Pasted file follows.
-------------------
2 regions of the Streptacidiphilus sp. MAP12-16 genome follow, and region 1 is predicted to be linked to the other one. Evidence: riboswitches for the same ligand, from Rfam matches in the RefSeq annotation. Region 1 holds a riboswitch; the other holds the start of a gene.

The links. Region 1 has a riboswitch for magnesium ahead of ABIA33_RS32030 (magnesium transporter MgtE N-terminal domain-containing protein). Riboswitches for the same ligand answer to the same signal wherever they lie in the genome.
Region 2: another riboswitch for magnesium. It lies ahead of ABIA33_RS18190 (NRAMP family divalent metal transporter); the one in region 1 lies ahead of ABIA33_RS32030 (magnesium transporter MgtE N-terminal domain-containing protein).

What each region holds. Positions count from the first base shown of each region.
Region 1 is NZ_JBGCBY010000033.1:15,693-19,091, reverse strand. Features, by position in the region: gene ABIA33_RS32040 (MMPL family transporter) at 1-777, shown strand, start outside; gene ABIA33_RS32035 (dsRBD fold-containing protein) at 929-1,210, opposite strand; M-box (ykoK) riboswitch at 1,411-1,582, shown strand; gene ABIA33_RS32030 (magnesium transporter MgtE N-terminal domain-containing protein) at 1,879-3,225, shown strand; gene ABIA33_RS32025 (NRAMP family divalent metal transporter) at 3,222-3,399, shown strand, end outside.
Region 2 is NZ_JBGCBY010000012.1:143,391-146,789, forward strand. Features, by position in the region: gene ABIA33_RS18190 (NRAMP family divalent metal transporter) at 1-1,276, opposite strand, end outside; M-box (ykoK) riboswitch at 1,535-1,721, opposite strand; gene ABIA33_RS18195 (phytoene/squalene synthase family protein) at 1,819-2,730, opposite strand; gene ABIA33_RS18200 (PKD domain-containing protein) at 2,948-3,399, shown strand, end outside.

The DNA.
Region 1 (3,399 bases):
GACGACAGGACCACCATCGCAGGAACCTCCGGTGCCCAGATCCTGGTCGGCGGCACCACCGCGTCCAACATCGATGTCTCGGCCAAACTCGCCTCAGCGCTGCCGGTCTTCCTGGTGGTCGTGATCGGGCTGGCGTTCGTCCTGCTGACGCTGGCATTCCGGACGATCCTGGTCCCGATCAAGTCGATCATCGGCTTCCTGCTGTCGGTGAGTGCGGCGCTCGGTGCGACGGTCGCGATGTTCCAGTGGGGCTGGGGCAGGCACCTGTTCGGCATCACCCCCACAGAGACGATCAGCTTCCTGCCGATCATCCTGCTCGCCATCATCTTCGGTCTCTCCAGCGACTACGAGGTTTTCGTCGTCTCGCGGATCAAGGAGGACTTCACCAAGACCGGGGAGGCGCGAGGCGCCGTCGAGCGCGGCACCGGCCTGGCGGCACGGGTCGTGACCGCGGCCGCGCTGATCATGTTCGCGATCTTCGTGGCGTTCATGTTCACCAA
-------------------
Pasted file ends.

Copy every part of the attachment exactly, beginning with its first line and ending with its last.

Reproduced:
2 regions of the Streptacidiphilus sp. MAP12-16 genome follow, and region 1 is predicted to be linked to the other one. Evidence: riboswitches for the same ligand, from Rfam matches in the RefSeq annotation. Region 1 holds a riboswitch; the other holds the start of a gene.

The links. Region 1 has a riboswitch for magnesium ahead of ABIA33_RS32030 (magnesium transporter MgtE N-terminal domain-containing protein). Riboswitches for the same ligand answer to the same signal wherever they lie in the genome.
Region 2: another riboswitch for magnesium. It lies ahead of ABIA33_RS18190 (NRAMP family divalent metal transporter); the one in region 1 lies ahead of ABIA33_RS32030 (magnesium transporter MgtE N-terminal domain-containing protein).

What each region holds. Positions count from the first base shown of each region.
Region 1 is NZ_JBGCBY010000033.1:15,693-19,091, reverse strand. Features, by position in the region: gene ABIA33_RS32040 (MMPL family transporter) at 1-777, shown strand, start outside; gene ABIA33_RS32035 (dsRBD fold-containing protein) at 929-1,210, opposite strand; M-box (ykoK) riboswitch at 1,411-1,582, shown strand; gene ABIA33_RS32030 (magnesium transporter MgtE N-terminal domain-containing protein) at 1,879-3,225, shown strand; gene ABIA33_RS32025 (NRAMP family divalent metal transporter) at 3,222-3,399, shown strand, end outside.
Region 2 is NZ_JBGCBY010000012.1:143,391-146,789, forward strand. Features, by position in the region: gene ABIA33_RS18190 (NRAMP family divalent metal transporter) at 1-1,276, opposite strand, end outside; M-box (ykoK) riboswitch at 1,535-1,721, opposite strand; gene ABIA33_RS18195 (phytoene/squalene synthase family protein) at 1,819-2,730, opposite strand; gene ABIA33_RS18200 (PKD domain-containing protein) at 2,948-3,399, shown strand, end outside.

The DNA.
Region 1 (3,399 bases):
GACGACAGGACCACCATCGCAGGAACCTCCGGTGCCCAGATCCTGGTCGGCGGCACCACCGCGTCCAACATCGATGTCTCGGCCAAACTCGCCTCAGCGCTGCCGGTCTTCCTGGTGGTCGTGATCGGGCTGGCGTTCGTCCTGCTGACGCTGGCATTCCGGACGATCCTGGTCCCGATCAAGTCGATCATCGGCTTCCTGCTGTCGGTGAGTGCGGCGCTCGGTGCGACGGTCGCGATGTTCCAGTGGGGCTGGGGCAGGCACCTGTTCGGCATCACCCCCACAGAGACGATCAGCTTCCTGCCGATCATCCTGCTCGCCATCATCTTCGGTCTCTCCAGCGACTACGAGGTTTTCGTCGTCTCGCGGATCAAGGAGGACTTCACCAAGACCGGGGAGGCGCGAGGCGCCGTCGAGCGCGGCACCGGCCTGGCGGCACGGGTCGTGACCGCGGCCGCGCTGATCATGTTCGCGATCTTCGTGGCGTTCATGTTCACCAA